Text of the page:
For a CRM I need to be organized. I need to import all of my information quickly, and if your platform automates any features such as highlighting opportunities for sales, that should be accessible on my dashboard. A SaaS Doing This Right: (a former tool by Sujan Patel) immediately lets you enter a blog post to see who has shared a link. Very quickly I see how the tool works and what it does for me, now I can use this information for my business.

Concise & Immediate Onboarding

Layovers or onboarding wizards should be simple and point out the few things I need to know to get started. Onboarding should be short, the user wants to get started. At most offer 2-4 slides in a wizard and let them be done.

Do not give me a walkthrough of every feature you offer, this is not the time for that. A new user needs to see the promise you’ve offered in action as quickly as possible to seed their interest for future usage.

A SaaS Doing This Right:

Ramen quickly surveys the new user and directs them to the important aspects of their product. I would recommend using a wizard from Chameleon and making a slide of each section of the onboarding process.


Simple and Thoughtful Navigation

While onboarding should offer the initial information a user needs to get started, navigation also plays a major role.

For instance, don’t use fancy descriptions (like you see in Contactually’s teardown) for starting a project or task, use language that makes sense.

A SaaS Doing This Well:

Close brings users to an initial/example message from CEO Steli Efti and they immediately understand what they are looking at.

By looking at the screen a user quickly acclimates to the language on the platform and gets to work, because it makes sense. You can learn more about Close in my site teardown of their marketing.


Delayed and Useful Onboarding

Instead use in-app tools like Ramen or (whose marketing I recently analyzed) to share those features with me through in-app messaging.

It’s great if the user can easily make their way around the tool, but let’s be honest, they will also need  messages about not-so-obvious features.

Onboarding should last up to a couple of weeks. This doesn’t necessarily require a daily email but keep reminding people of the opportunities to fix their pain by using your tool, especially if there is a free trial.

Regularly, over several weeks of time, you can also offer features that haven’t used or optimized. A decent installation of Mixpanel with an integration of Intercom will make this easy. However, keep personas in mind when arranging these workflows so that users get highly personalized and relevant information.

A SaaS Doing This Right: Is a tool that automatically shares hand curated content to your social media accounts, helping you stay relevant without a lot of time invested into finding pieces to read.

Three days after signing up the following email is sent. This is a great example of timely email onboarding where they include tips on the best way to use Buffer with Quuu’s curation.


Make Sure Your Users' Expectations Are Met

Reliability, Uptime & Speed

As a customer of paid tools, features should work flawlessly (unless you are in beta). When problems do arise users expect an apology and estimate of downtime so they can schedule accordingly.

In general, paid beta users are a bit more patient but a product should always offer realistic uptimes. A post by StatusCast helps you see how this can cause reputation damage with customers.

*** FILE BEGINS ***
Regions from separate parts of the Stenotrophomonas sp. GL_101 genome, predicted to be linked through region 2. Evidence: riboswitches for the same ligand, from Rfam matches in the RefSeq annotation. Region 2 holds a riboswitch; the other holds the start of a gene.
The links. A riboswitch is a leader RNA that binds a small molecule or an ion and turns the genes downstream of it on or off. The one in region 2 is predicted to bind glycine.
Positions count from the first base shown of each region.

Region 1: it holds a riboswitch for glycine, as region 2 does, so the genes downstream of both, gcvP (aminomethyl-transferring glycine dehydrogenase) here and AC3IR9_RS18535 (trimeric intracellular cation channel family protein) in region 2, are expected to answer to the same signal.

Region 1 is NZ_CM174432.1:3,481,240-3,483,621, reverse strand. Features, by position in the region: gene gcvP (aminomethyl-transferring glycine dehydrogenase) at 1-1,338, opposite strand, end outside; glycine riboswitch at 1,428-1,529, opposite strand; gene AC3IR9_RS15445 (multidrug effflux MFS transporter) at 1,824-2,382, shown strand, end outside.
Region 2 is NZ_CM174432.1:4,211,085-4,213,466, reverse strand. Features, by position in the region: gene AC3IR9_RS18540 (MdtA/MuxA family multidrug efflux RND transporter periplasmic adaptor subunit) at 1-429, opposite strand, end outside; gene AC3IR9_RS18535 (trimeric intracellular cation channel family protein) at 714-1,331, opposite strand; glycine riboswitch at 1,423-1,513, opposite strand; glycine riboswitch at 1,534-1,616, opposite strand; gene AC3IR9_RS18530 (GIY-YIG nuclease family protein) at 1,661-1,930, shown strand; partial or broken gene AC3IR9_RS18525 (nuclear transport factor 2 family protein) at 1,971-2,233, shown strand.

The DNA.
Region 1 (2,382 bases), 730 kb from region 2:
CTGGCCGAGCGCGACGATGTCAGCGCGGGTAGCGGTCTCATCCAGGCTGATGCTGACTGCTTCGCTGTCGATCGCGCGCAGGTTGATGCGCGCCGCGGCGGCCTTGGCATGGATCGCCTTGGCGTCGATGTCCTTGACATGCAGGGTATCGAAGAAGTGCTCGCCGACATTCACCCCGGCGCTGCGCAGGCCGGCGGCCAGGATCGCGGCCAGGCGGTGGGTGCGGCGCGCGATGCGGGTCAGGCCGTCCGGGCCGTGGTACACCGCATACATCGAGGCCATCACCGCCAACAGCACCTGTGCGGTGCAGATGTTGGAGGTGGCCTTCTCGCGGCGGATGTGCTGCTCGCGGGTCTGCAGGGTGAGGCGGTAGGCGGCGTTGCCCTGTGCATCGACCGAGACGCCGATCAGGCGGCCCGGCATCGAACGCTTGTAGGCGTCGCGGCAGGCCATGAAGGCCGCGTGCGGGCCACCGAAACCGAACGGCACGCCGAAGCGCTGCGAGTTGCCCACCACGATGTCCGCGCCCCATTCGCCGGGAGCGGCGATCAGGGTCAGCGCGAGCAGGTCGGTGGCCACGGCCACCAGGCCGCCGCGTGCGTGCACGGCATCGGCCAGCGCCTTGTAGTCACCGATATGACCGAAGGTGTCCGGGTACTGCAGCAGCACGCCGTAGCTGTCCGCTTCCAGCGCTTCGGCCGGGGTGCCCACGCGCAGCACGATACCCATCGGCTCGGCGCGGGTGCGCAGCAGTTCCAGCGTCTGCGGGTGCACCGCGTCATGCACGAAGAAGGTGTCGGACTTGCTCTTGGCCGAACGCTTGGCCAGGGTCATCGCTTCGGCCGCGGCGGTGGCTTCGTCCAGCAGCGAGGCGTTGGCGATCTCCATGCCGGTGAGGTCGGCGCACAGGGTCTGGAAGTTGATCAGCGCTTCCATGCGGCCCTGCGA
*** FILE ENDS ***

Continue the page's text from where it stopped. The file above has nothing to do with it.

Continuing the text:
Product Updates

Updates mean more value for users so they are usually acceptable, but it’s good to offer a heads-up about upcoming maintenance. Additionally, give people in-depth information about how to use new features, so they can optimize their performance.

A SaaS Doing This Right: Trello does this beautifully on their blog with an in-app tool tip. The notification is easy to see, yet non-intrusive and adequate information is always available.

Another Example: Hotjar

Below is an email from the VP of Marketing at Hotjar. This shows how they are improving their product to continually help users understand their customers (a goal of the product).

Accessible Tutorials & Knowledgebase

Users should have access to a library of tool resources. This includes videos, guides, tutorials, and a knowledge base. It’s best to have access to everything but feel free to remind me of the popular reasons to visit. Interestingly, Nuance study revealed that 67% of the people surveyed would rather use self-support options instead of talking to someone to get help.

Example: Convert

They have a support knowledge base with several topics to help you get started.

Convenient Access

People are on the go and need access to the tool everywhere. During email onboaring remind users about apps for other devices.

It’s nice to offer integrations they can use with the tool, as well. And if you have a browser extension make that known so people can get the most of their investment.

Example: Buffer

Buffer almost immediately introduces a new user to their browser extension. Installing the extension makes people more likely to become long time users of an app, and initiates the Hook model by Nir Eyal.

While they do this via email, an in-app message could be more effective. Here is their email about the extension.

Customer Support & Success

Highly important in today’s Customer Success Era you’ll want to ensure the success and useful support of every user. Obviously, a paid user should get preference in the support queue.

You should also have a system in place that allows for quick support answers, like Groove. Realistically, people want responses in minutes, but it is understandable to take up to a business day.